Massachusetts Comprehensive Assessment System
2017 MCAS Sample Student Work and Scoring Guides
Below you will find scoring guides and samples of student work for released items from the spring 2017 MCAS tests. Scoring guides and student work samples are provided for the following item types: open-response items, constructed-response items, essay questions, and writing prompts (grade 10 ELA Composition only).
Annotations are included at all score points with the student work samples for the grades 3-8 ELA essay items and the grade 10 Composition and Reading Comprehension items.
Two different samples of student work have been included at the highest score point for all grades and subjects with a few exceptions: only one top-scoring sample has been released for Standard English Conventions for the ELA grades 3-8 essay items and the grade 10 ELA Composition; also, only one top-scoring sample has been released for Idea Development for the ELA grades 6 and 7 essay items, although it is anticipated that two top-scoring Idea Development samples will be included for these grades in future years.
The document Release of Spring 2017 MCAS Test Items contains all released items from the spring 2017 MCAS tests, as well as information about unreleased items. The document provides the following information about each released and unreleased operational item: reporting category, standard(s) covered, item type, and item description (where available). The document also lists any reference materials and tools that students were allowed to use during test sessions.
For more information see: Using This Online Tool
Question Directory for Student Work
Main Question Directory for Student Work
Last Updated: October 13, 2017
Standards in this strand:
Text Types and Purposes:
Write opinion pieces on topics or texts, supporting a point of view with reasons.
Introduce the topic or text they are writing about, state an opinion, and create an organizational structure that lists reasons.
Provide reasons that support the opinion.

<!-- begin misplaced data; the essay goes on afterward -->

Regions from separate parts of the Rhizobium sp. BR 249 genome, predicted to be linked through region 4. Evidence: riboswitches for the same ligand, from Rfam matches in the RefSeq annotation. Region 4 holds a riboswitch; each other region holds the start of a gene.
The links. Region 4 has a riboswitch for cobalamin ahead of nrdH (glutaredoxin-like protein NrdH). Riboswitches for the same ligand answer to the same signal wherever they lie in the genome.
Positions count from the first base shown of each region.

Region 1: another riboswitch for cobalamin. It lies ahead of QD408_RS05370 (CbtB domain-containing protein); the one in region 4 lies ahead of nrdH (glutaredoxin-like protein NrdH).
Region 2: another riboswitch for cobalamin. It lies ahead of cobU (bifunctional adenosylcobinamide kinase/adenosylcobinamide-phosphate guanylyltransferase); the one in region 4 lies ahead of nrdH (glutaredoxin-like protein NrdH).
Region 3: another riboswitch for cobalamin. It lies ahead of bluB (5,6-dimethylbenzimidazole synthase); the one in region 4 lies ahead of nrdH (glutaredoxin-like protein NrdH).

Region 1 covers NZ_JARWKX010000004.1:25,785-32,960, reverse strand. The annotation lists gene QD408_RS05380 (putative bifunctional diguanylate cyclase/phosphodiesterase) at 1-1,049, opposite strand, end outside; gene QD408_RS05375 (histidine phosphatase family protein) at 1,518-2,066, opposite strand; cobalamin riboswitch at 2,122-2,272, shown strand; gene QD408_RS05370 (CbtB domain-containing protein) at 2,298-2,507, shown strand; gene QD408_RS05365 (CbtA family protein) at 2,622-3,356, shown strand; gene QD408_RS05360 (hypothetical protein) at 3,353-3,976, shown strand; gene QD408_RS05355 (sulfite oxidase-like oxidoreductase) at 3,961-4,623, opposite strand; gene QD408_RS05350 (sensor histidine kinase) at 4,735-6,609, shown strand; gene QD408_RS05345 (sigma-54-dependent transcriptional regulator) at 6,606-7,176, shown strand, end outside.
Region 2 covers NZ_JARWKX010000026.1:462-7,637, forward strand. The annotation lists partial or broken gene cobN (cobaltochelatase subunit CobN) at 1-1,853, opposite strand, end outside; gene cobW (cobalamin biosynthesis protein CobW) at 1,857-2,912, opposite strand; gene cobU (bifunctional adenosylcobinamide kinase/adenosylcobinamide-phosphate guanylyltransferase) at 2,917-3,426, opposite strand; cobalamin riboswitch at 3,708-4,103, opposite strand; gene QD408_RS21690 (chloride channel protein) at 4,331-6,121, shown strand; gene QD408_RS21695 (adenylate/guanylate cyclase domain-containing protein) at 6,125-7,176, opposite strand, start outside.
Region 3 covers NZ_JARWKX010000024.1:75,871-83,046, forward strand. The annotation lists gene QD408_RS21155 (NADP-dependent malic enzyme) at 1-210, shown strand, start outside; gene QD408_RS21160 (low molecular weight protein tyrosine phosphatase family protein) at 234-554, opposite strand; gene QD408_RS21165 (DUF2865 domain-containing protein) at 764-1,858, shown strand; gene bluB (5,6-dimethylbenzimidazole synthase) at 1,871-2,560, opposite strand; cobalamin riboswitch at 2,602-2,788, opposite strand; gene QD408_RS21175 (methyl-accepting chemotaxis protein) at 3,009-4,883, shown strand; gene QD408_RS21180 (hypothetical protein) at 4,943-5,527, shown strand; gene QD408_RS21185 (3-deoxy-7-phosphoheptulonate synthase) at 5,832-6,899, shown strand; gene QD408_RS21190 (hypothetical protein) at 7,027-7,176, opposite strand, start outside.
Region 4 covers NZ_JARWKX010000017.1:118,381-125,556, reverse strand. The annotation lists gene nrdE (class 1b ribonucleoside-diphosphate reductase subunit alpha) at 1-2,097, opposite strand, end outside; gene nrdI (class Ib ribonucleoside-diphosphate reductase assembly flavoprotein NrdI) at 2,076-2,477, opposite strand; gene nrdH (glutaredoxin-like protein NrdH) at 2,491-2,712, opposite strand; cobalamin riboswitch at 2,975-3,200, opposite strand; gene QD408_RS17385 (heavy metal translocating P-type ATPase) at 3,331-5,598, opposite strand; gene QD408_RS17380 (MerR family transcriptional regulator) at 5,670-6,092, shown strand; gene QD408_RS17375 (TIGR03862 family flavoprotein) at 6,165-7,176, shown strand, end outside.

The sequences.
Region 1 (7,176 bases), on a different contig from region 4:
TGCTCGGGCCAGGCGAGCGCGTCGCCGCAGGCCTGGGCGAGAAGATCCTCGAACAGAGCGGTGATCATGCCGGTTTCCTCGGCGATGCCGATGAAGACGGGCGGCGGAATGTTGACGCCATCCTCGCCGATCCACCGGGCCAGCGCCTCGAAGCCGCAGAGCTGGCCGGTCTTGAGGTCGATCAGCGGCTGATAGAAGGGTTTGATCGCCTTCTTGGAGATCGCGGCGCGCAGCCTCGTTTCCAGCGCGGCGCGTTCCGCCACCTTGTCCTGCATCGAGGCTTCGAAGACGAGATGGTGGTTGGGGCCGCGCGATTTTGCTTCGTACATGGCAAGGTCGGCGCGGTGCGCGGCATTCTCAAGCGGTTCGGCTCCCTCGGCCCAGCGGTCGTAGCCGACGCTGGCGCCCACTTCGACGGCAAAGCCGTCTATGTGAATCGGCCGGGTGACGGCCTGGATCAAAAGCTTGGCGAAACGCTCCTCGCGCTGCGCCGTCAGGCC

Use linking words and phrases (e.g., because, therefore, since, forexample) to connect opinion and reasons.
Provide a concluding statement or section.
Write informative/explanatory texts to examine a topic and convey ideas and information clearly.
Introduce a topic and group related information together; include illustrations when useful to aiding comprehension.
Develop the topic with facts, definitions, and details.
Use linking words and phrases (e.g., also, another, and, more, but) to connect ideas within categories of information.
Provide a concluding statement or section.
Write narratives to develop real or imagined experiences or events using effective technique, descriptive details, and clear event sequences.
Establish a situation and introduce a narrator and/or characters; organize an event sequence that unfolds naturally.
Use dialogue and descriptions of actions, thoughts, and feelings to develop experiences and events or show the response of characters to situations.
Use temporal words and phrases to signal event order.
Provide a sense of closure.
Production and Distribution of Writing:
With guidance and support from adults, produce writing in which the development and organization are appropriate to task and purpose. (Grade-specific expectations for writing types are defined in standards 1-3 above.)
With guidance and support from peers and adults, develop and strengthen writing as needed by planning, revising, and editing. (Editing for conventions should demonstrate command of Language standards 1-3 up to and including grade 3 here.)
With guidance and support from adults, use technology to produce and publish writing (using keyboarding skills) as well as to interact and collaborate with others.
Research to Build and Present Knowledge:
Conduct short research projects that build knowledge about a topic.
Recall information from experiences or gather information from print and digital sources; take brief notes on sources and sort evidence into provided categories.
(W.3.9 begins in grade 4)
Range of Writing:
Write routinely over extended time frames (time for research, reflection, and revision) and shorter time frames (a single sitting or a day or two) for a range of discipline-specific tasks, purposes, and audiences.